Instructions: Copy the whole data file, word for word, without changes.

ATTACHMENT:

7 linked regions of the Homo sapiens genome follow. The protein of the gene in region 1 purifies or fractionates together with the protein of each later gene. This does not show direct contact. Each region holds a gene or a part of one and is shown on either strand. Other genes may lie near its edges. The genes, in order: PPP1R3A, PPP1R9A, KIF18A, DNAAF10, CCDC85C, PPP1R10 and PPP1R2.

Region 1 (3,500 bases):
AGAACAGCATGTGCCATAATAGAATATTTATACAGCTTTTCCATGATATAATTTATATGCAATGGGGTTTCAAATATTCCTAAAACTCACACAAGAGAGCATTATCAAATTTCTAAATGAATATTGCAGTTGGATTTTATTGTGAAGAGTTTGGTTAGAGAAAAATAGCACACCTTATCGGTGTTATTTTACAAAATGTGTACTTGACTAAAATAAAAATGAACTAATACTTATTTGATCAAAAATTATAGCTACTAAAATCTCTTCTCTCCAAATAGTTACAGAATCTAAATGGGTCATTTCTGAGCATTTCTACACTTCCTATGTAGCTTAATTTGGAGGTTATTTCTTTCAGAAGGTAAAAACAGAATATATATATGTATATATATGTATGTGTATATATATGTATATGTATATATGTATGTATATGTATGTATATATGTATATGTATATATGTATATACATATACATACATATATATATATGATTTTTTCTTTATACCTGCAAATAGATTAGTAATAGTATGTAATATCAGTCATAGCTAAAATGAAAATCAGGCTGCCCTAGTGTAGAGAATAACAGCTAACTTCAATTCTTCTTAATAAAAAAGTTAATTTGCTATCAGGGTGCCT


7 linked regions of the Homo sapiens genome follow. The protein of the gene in region 1 purifies or fractionates together with the protein of each later gene. This does not show direct contact. Each region holds a gene or a part of one and is shown on either strand. Other genes may lie near its edges. The genes, in order: PPP1R3A, PPP1R9A, KIF18A, DNAAF10, CCDC85C, PPP1R10 and PPP1R2.

Region 1 (3,500 bases):
AGAACAGCATGTGCCATAATAGAATATTTATACAGCTTTTCCATGATATAATTTATATGCAATGGGGTTTCAAATATTCCTAAAACTCACACAAGAGAGCATTATCAAATTTCTAAATGAATATTGCAGTTGGATTTTATTGTGAAGAGTTTGGTTAGAGAAAAATAGCACACCTTATCGGTGTTATTTTACAAAATGTGTACTTGACTAAAATAAAAATGAACTAATACTTATTTGATCAAAAATTATAGCTACTAAAATCTCTTCTCTCCAAATAGTTACAGAATCTAAATGGGTCATTTCTGAGCATTTCTACACTTCCTATGTAGCTTAATTTGGAGGTTATTTCTTTCAGAAGGTAAAAACAGAATATATATATGTATATATATGTATGTGTATATATATGTATATGTATATATGTATGTATATGTATGTATATATGTATATGTATATATGTATATACATATACATACATATATATATATGATTTTTTCTTTATACCTGCAAATAGATTAGTAATAGTATGTAATATCAGTCATAGCTAAAATGAAAATCAGGCTGCCCTAGTGTAGAGAATAACAGCTAACTTCAATTCTTCTTAATAAAAAAGTTAATTTGCTATCAGGGTGCCT